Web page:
Page by Page Books
Read Books Online, for Free
Strictly Business O Henry

XX. Past One At Rodney's

Page 6 of 9

Table Of Contents: Strictly Business

Previous Page

Next Page

Previous Chapter

Next Chapter

More Books

More by this Author

"You'll find I'll be straight goods, Eddie."

"Of course you will. I believe what you told me. But you can't blame me for wantin' to find out. You don't see many girls smokin' cigarettes in places like Rooney's after midnight that are like you."

The girl flushed a little and lowered her eyes. "I see that now," she said meekly. "I didn't know how bad it looked. But I won't do it any more. And I'll go straight home every night and stay there. And I'll give up cigarettes if you say so, Eddie--I'll cut 'em out from this minute on."

Cork's air became judicial, proprietary, condemnatory, yet sympathetic. "A lady can smoke," he decided, slowly, "at times and places . Why? Because it's bein' a lady that helps her pull it off."

"I'm going to quit. There's nothing to it," said the girl. She flicked the stub of her cigarette to the floor.

"At times and places," repeated Cork. "When I call round for you of evenin's we'll hunt out a dark bench in Stuyvesant Square and have a puff or two. But no more Rooney's at one o'clock--see?"

"Eddie, do you really like me?" The girl searchd his hard but frank features eagerly with anxious eyes.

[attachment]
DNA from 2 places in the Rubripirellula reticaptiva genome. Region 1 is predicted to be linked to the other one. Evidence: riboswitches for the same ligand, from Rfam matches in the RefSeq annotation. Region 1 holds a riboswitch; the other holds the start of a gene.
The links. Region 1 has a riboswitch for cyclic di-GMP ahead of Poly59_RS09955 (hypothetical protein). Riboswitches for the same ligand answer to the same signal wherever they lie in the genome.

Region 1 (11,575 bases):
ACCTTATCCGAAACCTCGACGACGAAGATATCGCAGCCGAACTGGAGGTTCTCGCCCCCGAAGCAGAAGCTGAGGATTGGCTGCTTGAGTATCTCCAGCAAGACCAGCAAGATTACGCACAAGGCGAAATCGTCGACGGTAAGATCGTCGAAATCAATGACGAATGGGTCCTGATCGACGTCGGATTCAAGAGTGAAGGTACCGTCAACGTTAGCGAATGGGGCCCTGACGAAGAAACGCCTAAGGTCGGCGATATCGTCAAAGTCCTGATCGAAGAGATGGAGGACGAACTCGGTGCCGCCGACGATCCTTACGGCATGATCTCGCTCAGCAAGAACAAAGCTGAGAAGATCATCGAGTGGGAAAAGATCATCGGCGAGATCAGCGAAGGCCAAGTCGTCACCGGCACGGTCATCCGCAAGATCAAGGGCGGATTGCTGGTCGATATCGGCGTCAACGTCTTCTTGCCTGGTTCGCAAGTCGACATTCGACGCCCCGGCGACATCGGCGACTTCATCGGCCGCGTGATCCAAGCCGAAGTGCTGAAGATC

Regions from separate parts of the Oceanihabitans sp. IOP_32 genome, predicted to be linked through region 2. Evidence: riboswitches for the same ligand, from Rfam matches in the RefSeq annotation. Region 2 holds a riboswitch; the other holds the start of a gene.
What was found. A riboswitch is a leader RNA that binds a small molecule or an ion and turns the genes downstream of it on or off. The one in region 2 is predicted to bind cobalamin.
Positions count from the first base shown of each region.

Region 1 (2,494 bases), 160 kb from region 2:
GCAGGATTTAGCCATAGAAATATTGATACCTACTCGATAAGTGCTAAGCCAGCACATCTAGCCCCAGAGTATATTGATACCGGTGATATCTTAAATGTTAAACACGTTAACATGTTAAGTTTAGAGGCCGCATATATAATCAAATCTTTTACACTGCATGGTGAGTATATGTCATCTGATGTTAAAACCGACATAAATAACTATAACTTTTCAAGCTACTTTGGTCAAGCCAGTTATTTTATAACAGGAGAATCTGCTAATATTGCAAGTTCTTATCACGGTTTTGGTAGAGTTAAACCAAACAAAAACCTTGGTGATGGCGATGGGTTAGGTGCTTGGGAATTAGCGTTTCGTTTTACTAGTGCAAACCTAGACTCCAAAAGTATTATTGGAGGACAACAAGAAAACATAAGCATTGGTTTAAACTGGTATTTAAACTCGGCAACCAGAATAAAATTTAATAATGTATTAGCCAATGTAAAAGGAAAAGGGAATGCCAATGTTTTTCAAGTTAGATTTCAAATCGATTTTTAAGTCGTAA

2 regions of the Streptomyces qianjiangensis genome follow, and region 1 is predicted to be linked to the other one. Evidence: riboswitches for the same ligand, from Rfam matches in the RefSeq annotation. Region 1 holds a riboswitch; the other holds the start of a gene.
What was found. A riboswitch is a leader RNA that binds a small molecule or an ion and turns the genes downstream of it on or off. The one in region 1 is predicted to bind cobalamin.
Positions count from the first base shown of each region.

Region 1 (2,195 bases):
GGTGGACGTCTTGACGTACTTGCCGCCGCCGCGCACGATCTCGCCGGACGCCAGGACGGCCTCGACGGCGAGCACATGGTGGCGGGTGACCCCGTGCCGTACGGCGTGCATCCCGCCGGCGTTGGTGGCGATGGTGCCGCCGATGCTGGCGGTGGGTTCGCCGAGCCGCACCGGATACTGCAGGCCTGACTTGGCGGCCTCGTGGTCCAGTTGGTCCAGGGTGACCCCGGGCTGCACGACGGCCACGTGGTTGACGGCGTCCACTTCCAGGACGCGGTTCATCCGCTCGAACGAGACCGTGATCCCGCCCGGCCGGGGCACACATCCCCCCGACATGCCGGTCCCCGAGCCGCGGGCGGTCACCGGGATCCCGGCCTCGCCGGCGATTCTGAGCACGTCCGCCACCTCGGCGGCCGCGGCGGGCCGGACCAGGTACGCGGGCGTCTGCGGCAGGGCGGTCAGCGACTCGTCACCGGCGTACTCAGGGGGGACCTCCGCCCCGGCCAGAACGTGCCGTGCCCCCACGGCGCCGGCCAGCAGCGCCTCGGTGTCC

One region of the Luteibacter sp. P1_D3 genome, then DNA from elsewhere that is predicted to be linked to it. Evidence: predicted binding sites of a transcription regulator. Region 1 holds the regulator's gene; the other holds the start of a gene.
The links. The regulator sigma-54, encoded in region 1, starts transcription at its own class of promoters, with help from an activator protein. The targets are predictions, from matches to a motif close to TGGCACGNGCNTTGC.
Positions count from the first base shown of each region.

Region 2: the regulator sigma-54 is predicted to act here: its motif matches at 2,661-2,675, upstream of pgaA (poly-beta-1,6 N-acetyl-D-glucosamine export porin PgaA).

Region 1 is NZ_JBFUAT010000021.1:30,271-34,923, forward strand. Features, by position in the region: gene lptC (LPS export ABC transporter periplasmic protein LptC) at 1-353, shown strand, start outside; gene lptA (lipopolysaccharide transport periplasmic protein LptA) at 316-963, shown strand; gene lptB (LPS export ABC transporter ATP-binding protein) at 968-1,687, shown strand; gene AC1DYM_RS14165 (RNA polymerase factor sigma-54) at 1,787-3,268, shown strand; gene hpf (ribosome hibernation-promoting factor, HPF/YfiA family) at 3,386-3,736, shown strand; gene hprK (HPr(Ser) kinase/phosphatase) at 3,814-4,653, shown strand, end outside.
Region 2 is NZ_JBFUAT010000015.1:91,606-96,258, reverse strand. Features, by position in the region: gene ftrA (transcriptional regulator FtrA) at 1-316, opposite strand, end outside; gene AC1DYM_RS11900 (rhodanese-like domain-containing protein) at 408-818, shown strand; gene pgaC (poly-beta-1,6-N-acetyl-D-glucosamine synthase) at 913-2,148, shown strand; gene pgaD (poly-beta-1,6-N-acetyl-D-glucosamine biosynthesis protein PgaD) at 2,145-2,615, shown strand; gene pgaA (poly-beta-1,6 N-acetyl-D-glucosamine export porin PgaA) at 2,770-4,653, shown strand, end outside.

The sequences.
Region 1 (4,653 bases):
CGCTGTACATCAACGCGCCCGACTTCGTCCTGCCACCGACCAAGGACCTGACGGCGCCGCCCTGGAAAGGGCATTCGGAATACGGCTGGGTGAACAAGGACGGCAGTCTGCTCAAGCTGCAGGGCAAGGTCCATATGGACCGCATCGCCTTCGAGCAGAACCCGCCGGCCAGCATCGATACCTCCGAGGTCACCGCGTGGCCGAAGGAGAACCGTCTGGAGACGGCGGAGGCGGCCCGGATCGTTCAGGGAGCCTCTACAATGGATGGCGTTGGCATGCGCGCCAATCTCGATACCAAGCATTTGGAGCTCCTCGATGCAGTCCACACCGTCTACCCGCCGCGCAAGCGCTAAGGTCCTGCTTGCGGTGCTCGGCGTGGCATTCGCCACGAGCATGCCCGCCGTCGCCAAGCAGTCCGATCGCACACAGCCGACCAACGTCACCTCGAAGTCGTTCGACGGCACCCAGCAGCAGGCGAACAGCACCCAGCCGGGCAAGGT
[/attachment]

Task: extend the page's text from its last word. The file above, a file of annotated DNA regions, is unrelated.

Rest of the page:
"On the dead level."

"When are you coming to see me--where I live?"

"Thursday--day after to-morrow evenin'. That suit you?"

Tired of reading? Add this page to your Bookmarks or Favorites and finish it later.

"Fine. I'll be ready for you. Come about seven. Walk to the door with me to-night and I'll show you where I live. Don't forget, now. And don't you go to see any other girls before then, mister! I bet you will, though."

"On the dead level," said Cork, "you make 'em all look like rag-dolls to me. Honest, you do. I know when I'm suited. On the dead level, I do."

Against the front door down-stairs repeated heavy blows were delivered. The loud crashes resounded in the room above. Only a trip-hammer or a policeman's foot could have been the author of those sounds. Rooney jumped like a bullfrog to a corner of the room, turned off the electric lights and hurried swiftly below. The room was left utterly dark except for the winking red glow of cigars and cigarettes. A second volley of crashes came up from the assaulted door. A little, rustling, murmuring panic moved among the besieged guests. Frank, cool, smooth, reassuring, could be seen in the rosy glow of the burning tobacco, going from table to table.

"All keep still!" was his caution. "Don't talk or make any noise! Everything will be all right. Now, don't feel the slightest alarm. We'll take care of you all."

Ruby felt across the table until Cork's firm hand closed upon hers. "Are you afraid, Eddie?" she whispered. "Are you afraid you'll get a free ride?"

Page 6 of 9 Previous Page   Next Page
Who's On Your Reading List?
Read Classic Books Online for Free at
Page by Page Books.TM
Strictly Business
O Henry

Home | More Books | About Us | Copyright 2004